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Categories: AI Uber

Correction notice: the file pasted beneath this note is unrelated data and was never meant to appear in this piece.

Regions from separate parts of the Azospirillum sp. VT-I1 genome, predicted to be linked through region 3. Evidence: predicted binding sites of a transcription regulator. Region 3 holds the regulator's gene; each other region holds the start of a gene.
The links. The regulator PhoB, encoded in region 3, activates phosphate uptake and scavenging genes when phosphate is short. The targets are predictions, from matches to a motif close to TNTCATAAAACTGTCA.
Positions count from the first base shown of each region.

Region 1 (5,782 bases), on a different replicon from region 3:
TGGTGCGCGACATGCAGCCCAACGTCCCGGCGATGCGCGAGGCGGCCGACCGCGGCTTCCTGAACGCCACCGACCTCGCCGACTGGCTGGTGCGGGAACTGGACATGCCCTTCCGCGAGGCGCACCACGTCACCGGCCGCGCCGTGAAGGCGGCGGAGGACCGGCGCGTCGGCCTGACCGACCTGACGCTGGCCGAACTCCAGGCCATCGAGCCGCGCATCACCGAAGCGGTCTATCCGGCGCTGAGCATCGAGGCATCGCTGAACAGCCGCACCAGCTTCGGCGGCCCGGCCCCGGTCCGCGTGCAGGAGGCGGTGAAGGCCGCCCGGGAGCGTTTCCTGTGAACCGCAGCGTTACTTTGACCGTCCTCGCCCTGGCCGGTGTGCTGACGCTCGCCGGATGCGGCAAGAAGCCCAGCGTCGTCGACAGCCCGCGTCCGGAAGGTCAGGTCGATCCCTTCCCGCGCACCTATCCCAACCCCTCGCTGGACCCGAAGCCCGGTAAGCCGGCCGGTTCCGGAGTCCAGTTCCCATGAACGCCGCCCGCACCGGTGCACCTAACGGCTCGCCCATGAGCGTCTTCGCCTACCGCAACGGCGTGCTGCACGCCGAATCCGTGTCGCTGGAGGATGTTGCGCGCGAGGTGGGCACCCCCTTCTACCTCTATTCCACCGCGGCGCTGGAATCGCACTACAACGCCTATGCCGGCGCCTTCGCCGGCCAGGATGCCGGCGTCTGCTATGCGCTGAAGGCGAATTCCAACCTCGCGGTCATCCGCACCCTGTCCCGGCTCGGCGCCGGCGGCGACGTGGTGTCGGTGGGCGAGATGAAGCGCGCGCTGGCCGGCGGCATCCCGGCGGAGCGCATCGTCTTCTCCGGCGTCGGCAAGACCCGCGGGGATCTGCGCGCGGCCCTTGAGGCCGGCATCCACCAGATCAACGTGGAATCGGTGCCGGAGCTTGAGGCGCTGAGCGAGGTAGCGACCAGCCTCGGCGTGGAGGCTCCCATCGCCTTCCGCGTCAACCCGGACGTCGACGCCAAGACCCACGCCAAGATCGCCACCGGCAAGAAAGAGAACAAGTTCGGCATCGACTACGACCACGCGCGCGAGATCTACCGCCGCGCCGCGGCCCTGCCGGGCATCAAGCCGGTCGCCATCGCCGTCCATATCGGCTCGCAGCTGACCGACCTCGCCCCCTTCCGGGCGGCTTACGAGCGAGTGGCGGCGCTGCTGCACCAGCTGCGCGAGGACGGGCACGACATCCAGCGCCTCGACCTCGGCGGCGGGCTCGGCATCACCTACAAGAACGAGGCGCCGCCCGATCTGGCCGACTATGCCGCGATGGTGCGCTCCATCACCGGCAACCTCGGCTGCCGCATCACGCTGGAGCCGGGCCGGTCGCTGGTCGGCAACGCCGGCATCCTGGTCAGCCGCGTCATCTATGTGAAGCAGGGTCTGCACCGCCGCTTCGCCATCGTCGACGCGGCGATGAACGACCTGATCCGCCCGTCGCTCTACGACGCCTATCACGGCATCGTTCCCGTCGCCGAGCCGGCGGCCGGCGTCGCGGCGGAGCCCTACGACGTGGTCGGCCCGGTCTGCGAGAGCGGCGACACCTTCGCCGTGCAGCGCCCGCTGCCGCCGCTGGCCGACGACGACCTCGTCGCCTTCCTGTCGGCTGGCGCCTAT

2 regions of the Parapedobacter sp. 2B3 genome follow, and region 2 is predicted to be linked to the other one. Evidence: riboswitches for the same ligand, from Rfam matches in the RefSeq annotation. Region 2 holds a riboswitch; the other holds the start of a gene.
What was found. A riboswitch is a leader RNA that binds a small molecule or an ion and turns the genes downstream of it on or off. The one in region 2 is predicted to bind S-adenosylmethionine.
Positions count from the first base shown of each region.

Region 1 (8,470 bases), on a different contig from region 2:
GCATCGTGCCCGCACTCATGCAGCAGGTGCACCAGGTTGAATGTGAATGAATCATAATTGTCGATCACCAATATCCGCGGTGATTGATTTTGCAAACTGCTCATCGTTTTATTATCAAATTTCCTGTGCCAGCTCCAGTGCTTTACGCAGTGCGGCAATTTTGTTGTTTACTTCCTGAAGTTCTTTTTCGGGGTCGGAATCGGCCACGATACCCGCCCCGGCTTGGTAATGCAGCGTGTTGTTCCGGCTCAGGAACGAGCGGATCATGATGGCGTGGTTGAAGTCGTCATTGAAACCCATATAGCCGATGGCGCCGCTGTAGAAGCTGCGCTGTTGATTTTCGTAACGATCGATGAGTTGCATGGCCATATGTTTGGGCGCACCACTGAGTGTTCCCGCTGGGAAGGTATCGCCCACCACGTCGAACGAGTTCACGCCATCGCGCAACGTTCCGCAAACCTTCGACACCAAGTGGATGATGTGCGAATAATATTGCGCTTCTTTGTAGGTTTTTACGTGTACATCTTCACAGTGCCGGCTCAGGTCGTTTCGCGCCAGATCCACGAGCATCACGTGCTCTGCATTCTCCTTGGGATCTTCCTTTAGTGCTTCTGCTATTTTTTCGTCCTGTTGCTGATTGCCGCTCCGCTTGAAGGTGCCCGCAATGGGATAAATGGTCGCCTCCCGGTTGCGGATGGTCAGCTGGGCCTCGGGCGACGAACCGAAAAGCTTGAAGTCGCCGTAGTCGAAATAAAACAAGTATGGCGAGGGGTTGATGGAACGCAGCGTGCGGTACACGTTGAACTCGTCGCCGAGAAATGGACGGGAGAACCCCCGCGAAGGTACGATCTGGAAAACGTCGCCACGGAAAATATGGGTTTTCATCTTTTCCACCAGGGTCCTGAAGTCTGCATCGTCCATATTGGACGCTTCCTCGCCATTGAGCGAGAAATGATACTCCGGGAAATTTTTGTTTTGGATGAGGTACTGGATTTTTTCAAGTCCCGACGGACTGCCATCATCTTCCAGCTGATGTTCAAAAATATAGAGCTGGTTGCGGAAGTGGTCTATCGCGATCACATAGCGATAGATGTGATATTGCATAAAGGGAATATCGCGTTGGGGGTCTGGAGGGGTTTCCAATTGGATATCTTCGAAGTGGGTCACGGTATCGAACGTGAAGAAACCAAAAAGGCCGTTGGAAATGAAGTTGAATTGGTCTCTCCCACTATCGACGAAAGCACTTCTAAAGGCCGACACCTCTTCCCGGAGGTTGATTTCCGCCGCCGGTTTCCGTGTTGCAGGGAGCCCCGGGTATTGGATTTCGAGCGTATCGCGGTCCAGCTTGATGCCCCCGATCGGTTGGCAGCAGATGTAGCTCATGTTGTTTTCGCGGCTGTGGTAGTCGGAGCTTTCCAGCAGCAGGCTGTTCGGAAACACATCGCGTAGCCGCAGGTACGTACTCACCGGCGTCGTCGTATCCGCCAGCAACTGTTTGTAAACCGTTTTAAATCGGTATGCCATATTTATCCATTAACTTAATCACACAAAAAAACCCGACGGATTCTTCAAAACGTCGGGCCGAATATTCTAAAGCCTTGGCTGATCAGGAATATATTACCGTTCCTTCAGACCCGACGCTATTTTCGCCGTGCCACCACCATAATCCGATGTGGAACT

@UberTechnologies Inc. and other pioneers of the so-called gig economy became some of the world’s most valuable private companies by using apps and algorithms to hand out tasks to an army of self-employed workers. Now, established companies like @Royal Dutch @Shell PLC and @General Electric Co. are adopting elements of that model for the full-time workforce.  Companies say the new tools make them more efficient and give employees more opportunities to do new kinds of work. But the software also is starting to take on management tasks that humans have long handled, such as scheduling and shepherding strategic projects. Researchers say the shift could lead to narrower roles for some managers and displace others. When Shell wanted help evaluating digital business models in the car-maintenance sector, executives plugged the project into an algorithm that scanned for available Shell staffers with the right expertise—and assigned the job with a click. Shell uses machine-learning software designed by Boston-based Catalant Inc. to match workers and projects. The program tracks and evaluates their activity so it can refine the next round of matches. Shell said it began testing the system earlier this year and in January will roll out the “Shell Opportunity Hub” across its business-to-business marketing arm, which has 8,000 employees. “We’re looking at how we can efficiently access and use the diverse talent we already have in Shell,” said Caroline Missen, the Shell executive who oversaw the pilot. These management tools are part of a broader shift to apply artificial intelligence to hiring and other human-resources work. The overall human resources and workforce management software market has grown 23% in the past two years to reach $11.5 billion this year and is projected to grow another 25% by 2020, according to research firm Gartner. There is evidence computers may be better suited to some managerial tasks than people are. Humans are susceptible to cognitive traps like confirmation bias. People using intuition tend to make poor decisions but rate their performance more highly, according to a 2015 University of New England analysis of psychological studies. And in an increasingly quantitative business world, managers are asked to deliver more data-driven decisions—precisely the sort at which machines excel. “What managers do mostly is identify potential, build teams, assign tasks, measure performance and provide feedback. Generally speaking, humans aren’t very good at these tasks,” said Tomas Chamorro-Premuzic, a professor of business psychology at University College London. “Someday, we might not need managers anymore.” Other researchers suggest AI, too, can fall prey to traps when making decisions. AI systems are often trained to make decisions by finding similarities to historical data. But that can make them bad at predicting rare events, such as when employees would excel at a task they haven’t encountered before, said Michael Veale, a researcher in responsible machine learning at University College London. “What makes a great salesman this year might not make a great salesman next year,” Mr. Veale said. Companies that make and use workforce-management software acknowledge these concerns but say machines are no substitute for human judgment and ability to manage interpersonal relations. Instead, they say their software speeds up administrative work and uses data to help human managers improve decisions they previously made only by drawing upon gut instinct and experience. “Our goal here is to optimize managers’ time,” said Bill Bartow, vice president of global product management at Kronos Inc, which earlier this month announced software that evaluates vacation requests without human intervention and assigns tasks based on a mix of worker preferences and qualifications. Early clients include specialty retailer Brookstone and the University of Colorado Boulder.

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